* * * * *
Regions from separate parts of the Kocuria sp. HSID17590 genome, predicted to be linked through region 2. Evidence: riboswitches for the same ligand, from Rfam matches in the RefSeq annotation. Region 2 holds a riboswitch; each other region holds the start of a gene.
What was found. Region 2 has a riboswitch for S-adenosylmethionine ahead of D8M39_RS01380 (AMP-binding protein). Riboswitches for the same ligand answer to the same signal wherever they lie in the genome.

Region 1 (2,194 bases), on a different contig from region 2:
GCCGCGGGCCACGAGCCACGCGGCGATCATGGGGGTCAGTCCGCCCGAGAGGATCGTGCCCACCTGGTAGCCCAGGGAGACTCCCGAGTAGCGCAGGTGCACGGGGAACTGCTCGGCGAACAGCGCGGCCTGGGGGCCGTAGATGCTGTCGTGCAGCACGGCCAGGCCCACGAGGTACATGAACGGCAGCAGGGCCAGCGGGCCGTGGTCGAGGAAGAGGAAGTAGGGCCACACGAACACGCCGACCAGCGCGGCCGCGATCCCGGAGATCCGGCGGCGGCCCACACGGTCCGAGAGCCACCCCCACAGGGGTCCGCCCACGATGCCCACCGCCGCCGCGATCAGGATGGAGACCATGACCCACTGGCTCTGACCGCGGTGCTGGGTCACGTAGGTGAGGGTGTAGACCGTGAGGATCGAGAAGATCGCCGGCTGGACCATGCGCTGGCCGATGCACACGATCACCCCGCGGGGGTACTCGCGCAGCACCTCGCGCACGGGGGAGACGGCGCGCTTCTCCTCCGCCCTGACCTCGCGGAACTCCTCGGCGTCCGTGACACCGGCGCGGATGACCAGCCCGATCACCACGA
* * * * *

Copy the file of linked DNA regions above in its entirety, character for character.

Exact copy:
Regions from separate parts of the Kocuria sp. HSID17590 genome, predicted to be linked through region 2. Evidence: riboswitches for the same ligand, from Rfam matches in the RefSeq annotation. Region 2 holds a riboswitch; each other region holds the start of a gene.
What was found. Region 2 has a riboswitch for S-adenosylmethionine ahead of D8M39_RS01380 (AMP-binding protein). Riboswitches for the same ligand answer to the same signal wherever they lie in the genome.

Region 1 (2,194 bases), on a different contig from region 2:
GCCGCGGGCCACGAGCCACGCGGCGATCATGGGGGTCAGTCCGCCCGAGAGGATCGTGCCCACCTGGTAGCCCAGGGAGACTCCCGAGTAGCGCAGGTGCACGGGGAACTGCTCGGCGAACAGCGCGGCCTGGGGGCCGTAGATGCTGTCGTGCAGCACGGCCAGGCCCACGAGGTACATGAACGGCAGCAGGGCCAGCGGGCCGTGGTCGAGGAAGAGGAAGTAGGGCCACACGAACACGCCGACCAGCGCGGCCGCGATCCCGGAGATCCGGCGGCGGCCCACACGGTCCGAGAGCCACCCCCACAGGGGTCCGCCCACGATGCCCACCGCCGCCGCGATCAGGATGGAGACCATGACCCACTGGCTCTGACCGCGGTGCTGGGTCACGTAGGTGAGGGTGTAGACCGTGAGGATCGAGAAGATCGCCGGCTGGACCATGCGCTGGCCGATGCACACGATCACCCCGCGGGGGTACTCGCGCAGCACCTCGCGCACGGGGGAGACGGCGCGCTTCTCCTCCGCCCTGACCTCGCGGAACTCCTCGGCGTCCGTGACACCGGCGCGGATGACCAGCCCGATCACCACGA